Hive is the data-warehousing framework, so hive does not prefer single session. To overcome this limitation of Embedded Metastore, for Local Metastore was introduced. This mode allows us to have many Hive sessions i.e. many users can use the metastore at the same time. We can achieve by using any JDBC compliant like MySQL which runs in a separate JVM or different machines than that of the Hive service and metastore service which are running in the same JVM.

3. Remote Metastore

Moving further, another metastore configuration called Remote Metastore. In this mode, metastore runs on its own separate JVM, not in the Hive service JVM. If other processes want to communicate with the metastore server they can communicate using Thrift Network APIs. We can also have one more metastore servers in this case to provide more availability. This also brings better manageability/security because the database tier can be completely firewalled off. And the clients no longer need share database credentials with each Hiver user to access the metastore database.

To use this remote metastore, you should configure Hive service by setting hive.metastore.uris to the metastore server URI(s). Metastore server URIs are of the form http://thrift://host:port, where the port corresponds to the one set by METASTORE_PORT when starting the metastore server.

Databases Supported by Hive
Hive supports 5 backend databases which are as follows:
· Derby
· MySQL
· MS SQL Server
· Oracle
· Postgres

Postgresql as Backend for Hive Metastore

Here is a good comparison: PostgreSQL vs MySQL

Setup:

#install ubuntu packages
sudo apt-get install postgresql postgresql-contrib

# check the version
sudo -u postgres psql -c "SELECT version();"

# test the installation
sudo su - postgres
psql #to launch the terminal
\q #to quit

# or to run psql directly
sudo -i -u postgres psql

To cut short the permission configurations for new users, lets create a Ubuntu user with same name.

We need log into PostgresSQL to create users before they can use the DB.
For our case we are going ot create a user called `hive` and DB called `hive`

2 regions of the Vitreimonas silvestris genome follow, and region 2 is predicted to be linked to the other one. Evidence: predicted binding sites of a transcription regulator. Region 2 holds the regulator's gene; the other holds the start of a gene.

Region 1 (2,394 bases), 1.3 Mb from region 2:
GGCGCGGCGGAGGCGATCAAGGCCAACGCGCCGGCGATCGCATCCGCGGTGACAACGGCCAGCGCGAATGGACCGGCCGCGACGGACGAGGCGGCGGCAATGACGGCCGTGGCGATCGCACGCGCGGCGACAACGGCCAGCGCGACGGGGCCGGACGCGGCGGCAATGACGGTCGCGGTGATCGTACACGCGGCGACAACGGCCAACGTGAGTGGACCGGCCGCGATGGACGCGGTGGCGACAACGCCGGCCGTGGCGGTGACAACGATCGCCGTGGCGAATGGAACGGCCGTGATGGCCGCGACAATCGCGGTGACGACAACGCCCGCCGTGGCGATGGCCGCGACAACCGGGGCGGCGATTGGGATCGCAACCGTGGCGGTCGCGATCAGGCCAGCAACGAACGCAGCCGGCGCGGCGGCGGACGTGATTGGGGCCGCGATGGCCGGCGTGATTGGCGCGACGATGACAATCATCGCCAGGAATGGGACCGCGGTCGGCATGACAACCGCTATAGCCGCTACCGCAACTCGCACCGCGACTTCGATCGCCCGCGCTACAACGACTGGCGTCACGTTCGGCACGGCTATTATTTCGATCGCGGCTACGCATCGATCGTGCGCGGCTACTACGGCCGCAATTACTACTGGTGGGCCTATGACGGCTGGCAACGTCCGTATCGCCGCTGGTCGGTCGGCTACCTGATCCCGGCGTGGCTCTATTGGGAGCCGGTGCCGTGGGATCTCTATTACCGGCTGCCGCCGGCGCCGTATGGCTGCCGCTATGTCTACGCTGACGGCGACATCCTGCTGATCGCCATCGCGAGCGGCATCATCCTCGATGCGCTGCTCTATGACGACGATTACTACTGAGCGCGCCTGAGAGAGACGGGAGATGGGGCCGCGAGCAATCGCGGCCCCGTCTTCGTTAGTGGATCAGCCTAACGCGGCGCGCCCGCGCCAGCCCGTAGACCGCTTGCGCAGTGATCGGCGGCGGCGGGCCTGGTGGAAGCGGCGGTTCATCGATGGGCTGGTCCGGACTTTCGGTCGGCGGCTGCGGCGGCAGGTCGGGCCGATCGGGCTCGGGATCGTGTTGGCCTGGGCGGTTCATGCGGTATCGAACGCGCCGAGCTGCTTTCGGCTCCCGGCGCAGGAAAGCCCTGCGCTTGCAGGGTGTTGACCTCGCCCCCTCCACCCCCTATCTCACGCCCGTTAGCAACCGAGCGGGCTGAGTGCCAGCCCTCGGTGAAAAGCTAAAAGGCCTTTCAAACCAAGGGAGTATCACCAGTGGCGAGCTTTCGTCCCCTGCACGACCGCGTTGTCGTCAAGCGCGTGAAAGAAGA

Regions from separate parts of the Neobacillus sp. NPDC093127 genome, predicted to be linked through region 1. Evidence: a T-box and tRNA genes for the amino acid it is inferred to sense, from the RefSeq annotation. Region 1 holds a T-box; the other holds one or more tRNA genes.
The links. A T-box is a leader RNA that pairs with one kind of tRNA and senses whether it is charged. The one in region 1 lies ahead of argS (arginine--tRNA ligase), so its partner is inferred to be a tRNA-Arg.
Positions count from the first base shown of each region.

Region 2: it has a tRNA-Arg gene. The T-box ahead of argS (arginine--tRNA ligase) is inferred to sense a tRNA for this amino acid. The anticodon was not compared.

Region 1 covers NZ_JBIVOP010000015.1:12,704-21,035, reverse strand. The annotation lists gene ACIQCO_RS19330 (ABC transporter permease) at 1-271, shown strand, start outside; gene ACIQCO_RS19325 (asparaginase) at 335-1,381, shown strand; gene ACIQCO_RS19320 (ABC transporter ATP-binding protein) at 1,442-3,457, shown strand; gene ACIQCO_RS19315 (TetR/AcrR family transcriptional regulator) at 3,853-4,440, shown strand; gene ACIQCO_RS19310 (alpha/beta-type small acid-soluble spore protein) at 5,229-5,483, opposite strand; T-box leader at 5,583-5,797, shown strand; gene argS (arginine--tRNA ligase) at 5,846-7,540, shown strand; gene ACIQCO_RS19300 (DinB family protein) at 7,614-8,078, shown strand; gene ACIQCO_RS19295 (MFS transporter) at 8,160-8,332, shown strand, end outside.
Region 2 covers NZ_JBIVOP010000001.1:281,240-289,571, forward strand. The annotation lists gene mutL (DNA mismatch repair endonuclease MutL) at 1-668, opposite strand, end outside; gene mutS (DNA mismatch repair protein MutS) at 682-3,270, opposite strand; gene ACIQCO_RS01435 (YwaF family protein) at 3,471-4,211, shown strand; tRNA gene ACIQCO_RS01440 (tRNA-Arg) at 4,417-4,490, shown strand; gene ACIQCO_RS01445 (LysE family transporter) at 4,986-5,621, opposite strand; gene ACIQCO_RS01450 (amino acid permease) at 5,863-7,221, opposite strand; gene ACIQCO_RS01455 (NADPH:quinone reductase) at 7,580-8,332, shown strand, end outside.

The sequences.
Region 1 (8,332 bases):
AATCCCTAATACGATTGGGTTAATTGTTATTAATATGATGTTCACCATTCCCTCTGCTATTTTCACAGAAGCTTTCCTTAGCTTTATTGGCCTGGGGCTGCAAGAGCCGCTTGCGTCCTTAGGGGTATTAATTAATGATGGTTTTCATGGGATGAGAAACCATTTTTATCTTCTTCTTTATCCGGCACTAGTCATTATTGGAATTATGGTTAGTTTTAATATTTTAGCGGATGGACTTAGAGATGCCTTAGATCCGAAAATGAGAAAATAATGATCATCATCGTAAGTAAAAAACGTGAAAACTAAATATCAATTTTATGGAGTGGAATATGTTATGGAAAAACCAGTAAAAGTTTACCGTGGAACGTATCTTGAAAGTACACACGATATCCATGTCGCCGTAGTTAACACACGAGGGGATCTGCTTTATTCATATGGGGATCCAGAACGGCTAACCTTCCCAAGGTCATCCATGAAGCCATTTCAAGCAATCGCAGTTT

sudo adduser hive #password hive

sudo su - postgres
psql #to launch the terminal
CREATE USER hive WITH PASSWORD 'hive'; # drop user hive; (if needed)
\du
CREATE DATABASE hive;
grant all privileges on database hive to hive;
\list # to see the DB created
\q

We need do some changes to connection configs, to enable login from different services:

# change the 3rd colum values to "all"
sudo vim /etc/postgresql/10/main/pg_hba.conf
# "local" is for Unix domain socket connections only
local all all md5
# IPv4 local connections:
host all all 127.0.0.1/32 md5
# IPv6 local connections:
host all all ::1/128 md5

If you would like to restart the service:

sudo service postgresql restart
sudo systemctl restart postgresql

To see how many active connections to the DB are made, helps you to debug when many connection are made to DB.

SELECT pid, application_name, state FROM pg_stat_activity;

This is important some times to debug the connections, as it becomes stale and hangs there if connections are not closed properly, making new connection bounce back.

Use Hive provided tool to setup the metastore tables an schema:

/path/to/hive/bin/schematool -dbType postgres -initSchema

And then try running following commands, you should see bunch of tables there:

sudo -i -u hive  psql -d hive
#asks for two passwords, one for sudo and other one for DB `hive` which is `hive`
hive=> \dt

Fire a python shell and test out the connection

pip install psycopg2==2.8.3pythonimport psycopg2
conn = psycopg2.connect(host="localhost", port=5432, database="hive", user="hive", password="hive")
sql_command = "SELECT * FROM \"CDS\";"
print (sql_command)
# Load the data
data = pd.read_sql(sql_command, conn)
print(data)
#>>> output
Empty DataFrame
Columns: [CD_ID]
Index: []

Integration with Spark

Part of our work flow we need to read and write to Postresql from Apache Spark. Lets test whether we can do it from local `pyspark` terminal.

#it is mandate to give the postgres maven ids for runtime
pyspark --packages postgresql:postgresql:9.1-901-1.jdbc4
#read the table "authors"
df = spark.read. \
format("jdbc"). \
option("url", "jdbc:postgresql://localhost:5432/hive"). \
option("schema", "public"). \
option("dbtable", "\"CDS\""). \
option("user", "hive"). \
option("password", "hive"). \